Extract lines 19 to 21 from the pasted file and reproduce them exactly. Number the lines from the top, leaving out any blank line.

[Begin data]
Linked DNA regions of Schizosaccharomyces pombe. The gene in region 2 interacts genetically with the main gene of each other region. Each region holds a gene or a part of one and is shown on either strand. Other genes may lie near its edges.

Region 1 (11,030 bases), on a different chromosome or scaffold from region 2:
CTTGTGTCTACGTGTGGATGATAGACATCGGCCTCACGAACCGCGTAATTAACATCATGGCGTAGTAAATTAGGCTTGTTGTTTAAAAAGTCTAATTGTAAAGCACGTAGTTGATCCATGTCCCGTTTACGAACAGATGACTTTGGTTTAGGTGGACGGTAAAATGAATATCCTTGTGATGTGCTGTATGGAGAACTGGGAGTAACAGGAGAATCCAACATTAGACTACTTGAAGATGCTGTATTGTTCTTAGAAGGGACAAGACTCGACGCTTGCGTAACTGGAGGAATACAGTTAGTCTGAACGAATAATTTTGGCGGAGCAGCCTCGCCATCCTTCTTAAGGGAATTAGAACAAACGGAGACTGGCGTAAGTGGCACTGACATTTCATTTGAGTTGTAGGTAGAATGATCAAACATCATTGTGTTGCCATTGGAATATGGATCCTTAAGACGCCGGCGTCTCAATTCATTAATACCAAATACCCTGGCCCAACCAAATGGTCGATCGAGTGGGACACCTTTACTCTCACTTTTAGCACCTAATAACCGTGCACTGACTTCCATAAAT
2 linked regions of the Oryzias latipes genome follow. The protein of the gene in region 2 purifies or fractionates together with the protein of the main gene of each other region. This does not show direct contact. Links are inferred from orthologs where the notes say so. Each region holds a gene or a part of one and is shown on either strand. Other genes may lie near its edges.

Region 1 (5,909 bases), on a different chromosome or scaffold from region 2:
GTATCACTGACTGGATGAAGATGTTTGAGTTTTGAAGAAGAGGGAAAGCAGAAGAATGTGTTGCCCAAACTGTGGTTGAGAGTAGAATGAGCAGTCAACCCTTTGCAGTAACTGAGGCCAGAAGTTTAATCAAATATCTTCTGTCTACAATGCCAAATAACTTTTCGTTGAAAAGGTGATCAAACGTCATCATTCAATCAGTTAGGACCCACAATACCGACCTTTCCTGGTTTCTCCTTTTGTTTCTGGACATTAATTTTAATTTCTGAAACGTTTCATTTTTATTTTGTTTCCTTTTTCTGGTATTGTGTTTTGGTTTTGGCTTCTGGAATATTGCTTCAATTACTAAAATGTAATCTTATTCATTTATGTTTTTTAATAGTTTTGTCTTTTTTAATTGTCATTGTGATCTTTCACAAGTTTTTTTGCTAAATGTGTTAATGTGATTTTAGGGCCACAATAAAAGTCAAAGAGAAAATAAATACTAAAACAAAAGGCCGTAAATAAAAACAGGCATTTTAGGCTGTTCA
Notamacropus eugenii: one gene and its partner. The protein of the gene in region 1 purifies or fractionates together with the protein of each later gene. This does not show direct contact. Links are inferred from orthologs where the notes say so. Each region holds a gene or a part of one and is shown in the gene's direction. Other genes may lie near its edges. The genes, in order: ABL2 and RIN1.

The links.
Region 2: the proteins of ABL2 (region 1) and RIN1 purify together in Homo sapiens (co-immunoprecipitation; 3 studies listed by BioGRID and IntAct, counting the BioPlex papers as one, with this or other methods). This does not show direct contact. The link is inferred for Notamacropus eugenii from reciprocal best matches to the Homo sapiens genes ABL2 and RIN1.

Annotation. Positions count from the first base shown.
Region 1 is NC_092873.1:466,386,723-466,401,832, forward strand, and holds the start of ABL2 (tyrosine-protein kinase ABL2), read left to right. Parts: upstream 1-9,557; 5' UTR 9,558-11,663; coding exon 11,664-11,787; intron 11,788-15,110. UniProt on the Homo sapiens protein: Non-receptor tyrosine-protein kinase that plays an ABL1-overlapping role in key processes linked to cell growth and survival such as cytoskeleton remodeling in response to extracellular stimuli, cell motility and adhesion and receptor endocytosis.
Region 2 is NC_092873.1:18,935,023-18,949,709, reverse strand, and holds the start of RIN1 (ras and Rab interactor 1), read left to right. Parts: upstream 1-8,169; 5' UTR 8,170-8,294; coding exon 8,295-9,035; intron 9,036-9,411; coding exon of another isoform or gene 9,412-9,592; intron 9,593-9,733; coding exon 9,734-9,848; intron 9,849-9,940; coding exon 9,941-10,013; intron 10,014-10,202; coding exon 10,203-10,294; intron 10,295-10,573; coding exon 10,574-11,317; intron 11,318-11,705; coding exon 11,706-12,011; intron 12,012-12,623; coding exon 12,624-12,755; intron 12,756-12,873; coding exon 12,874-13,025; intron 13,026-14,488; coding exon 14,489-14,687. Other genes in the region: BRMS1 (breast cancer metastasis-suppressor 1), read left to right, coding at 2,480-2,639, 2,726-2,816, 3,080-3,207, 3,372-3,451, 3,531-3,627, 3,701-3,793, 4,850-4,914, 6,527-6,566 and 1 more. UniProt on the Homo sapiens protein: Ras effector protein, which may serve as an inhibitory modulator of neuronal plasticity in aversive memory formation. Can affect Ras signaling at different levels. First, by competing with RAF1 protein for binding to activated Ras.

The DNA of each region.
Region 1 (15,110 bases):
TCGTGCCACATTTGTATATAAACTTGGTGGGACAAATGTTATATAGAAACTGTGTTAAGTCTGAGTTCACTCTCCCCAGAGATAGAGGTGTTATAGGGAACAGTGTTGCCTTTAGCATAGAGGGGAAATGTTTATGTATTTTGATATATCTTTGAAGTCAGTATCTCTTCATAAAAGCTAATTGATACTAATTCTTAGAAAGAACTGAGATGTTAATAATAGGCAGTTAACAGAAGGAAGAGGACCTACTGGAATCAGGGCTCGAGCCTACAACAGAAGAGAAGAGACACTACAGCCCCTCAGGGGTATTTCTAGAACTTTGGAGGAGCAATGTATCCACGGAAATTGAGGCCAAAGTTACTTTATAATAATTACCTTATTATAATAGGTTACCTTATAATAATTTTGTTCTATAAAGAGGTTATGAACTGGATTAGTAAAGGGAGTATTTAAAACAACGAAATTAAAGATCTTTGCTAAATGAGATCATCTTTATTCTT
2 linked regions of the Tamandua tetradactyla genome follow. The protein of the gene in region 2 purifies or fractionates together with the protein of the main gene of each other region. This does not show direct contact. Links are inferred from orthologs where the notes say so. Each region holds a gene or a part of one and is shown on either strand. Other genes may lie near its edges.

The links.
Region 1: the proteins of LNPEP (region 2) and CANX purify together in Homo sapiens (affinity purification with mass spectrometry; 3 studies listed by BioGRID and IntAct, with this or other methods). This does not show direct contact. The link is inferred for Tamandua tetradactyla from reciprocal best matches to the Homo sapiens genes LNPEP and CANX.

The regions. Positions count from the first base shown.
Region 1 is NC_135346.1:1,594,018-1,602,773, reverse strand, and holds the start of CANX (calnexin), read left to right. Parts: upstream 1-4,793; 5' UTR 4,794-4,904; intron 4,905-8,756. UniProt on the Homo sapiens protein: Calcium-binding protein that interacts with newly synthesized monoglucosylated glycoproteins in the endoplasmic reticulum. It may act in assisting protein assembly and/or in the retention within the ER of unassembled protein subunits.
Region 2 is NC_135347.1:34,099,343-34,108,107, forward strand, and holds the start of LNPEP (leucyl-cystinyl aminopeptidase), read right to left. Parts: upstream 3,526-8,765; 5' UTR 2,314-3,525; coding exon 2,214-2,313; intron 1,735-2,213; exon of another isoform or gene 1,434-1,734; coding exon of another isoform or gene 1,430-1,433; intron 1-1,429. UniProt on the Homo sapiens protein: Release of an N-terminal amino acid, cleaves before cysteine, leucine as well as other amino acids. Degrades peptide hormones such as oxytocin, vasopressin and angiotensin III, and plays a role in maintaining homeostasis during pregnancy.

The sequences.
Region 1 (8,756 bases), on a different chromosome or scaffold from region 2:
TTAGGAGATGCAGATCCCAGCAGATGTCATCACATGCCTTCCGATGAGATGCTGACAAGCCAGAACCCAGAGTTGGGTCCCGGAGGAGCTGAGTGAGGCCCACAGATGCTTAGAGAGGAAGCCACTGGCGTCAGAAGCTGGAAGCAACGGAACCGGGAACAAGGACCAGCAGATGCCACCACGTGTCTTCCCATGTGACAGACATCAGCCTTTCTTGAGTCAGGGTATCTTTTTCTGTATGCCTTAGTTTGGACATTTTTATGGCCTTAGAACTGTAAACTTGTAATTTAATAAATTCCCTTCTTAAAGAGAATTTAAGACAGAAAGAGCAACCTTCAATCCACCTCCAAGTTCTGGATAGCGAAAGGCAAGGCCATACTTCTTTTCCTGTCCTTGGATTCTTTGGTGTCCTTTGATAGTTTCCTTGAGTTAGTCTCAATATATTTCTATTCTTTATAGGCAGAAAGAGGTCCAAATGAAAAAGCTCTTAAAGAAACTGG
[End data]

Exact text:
The regions. Positions count from the first base shown.
Region 1 is NC_135346.1:1,594,018-1,602,773, reverse strand, and holds the start of CANX (calnexin), read left to right. Parts: upstream 1-4,793; 5' UTR 4,794-4,904; intron 4,905-8,756. UniProt on the Homo sapiens protein: Calcium-binding protein that interacts with newly synthesized monoglucosylated glycoproteins in the endoplasmic reticulum. It may act in assisting protein assembly and/or in the retention within the ER of unassembled protein subunits.
Region 2 is NC_135347.1:34,099,343-34,108,107, forward strand, and holds the start of LNPEP (leucyl-cystinyl aminopeptidase), read right to left. Parts: upstream 3,526-8,765; 5' UTR 2,314-3,525; coding exon 2,214-2,313; intron 1,735-2,213; exon of another isoform or gene 1,434-1,734; coding exon of another isoform or gene 1,430-1,433; intron 1-1,429. UniProt on the Homo sapiens protein: Release of an N-terminal amino acid, cleaves before cysteine, leucine as well as other amino acids. Degrades peptide hormones such as oxytocin, vasopressin and angiotensin III, and plays a role in maintaining homeostasis during pregnancy.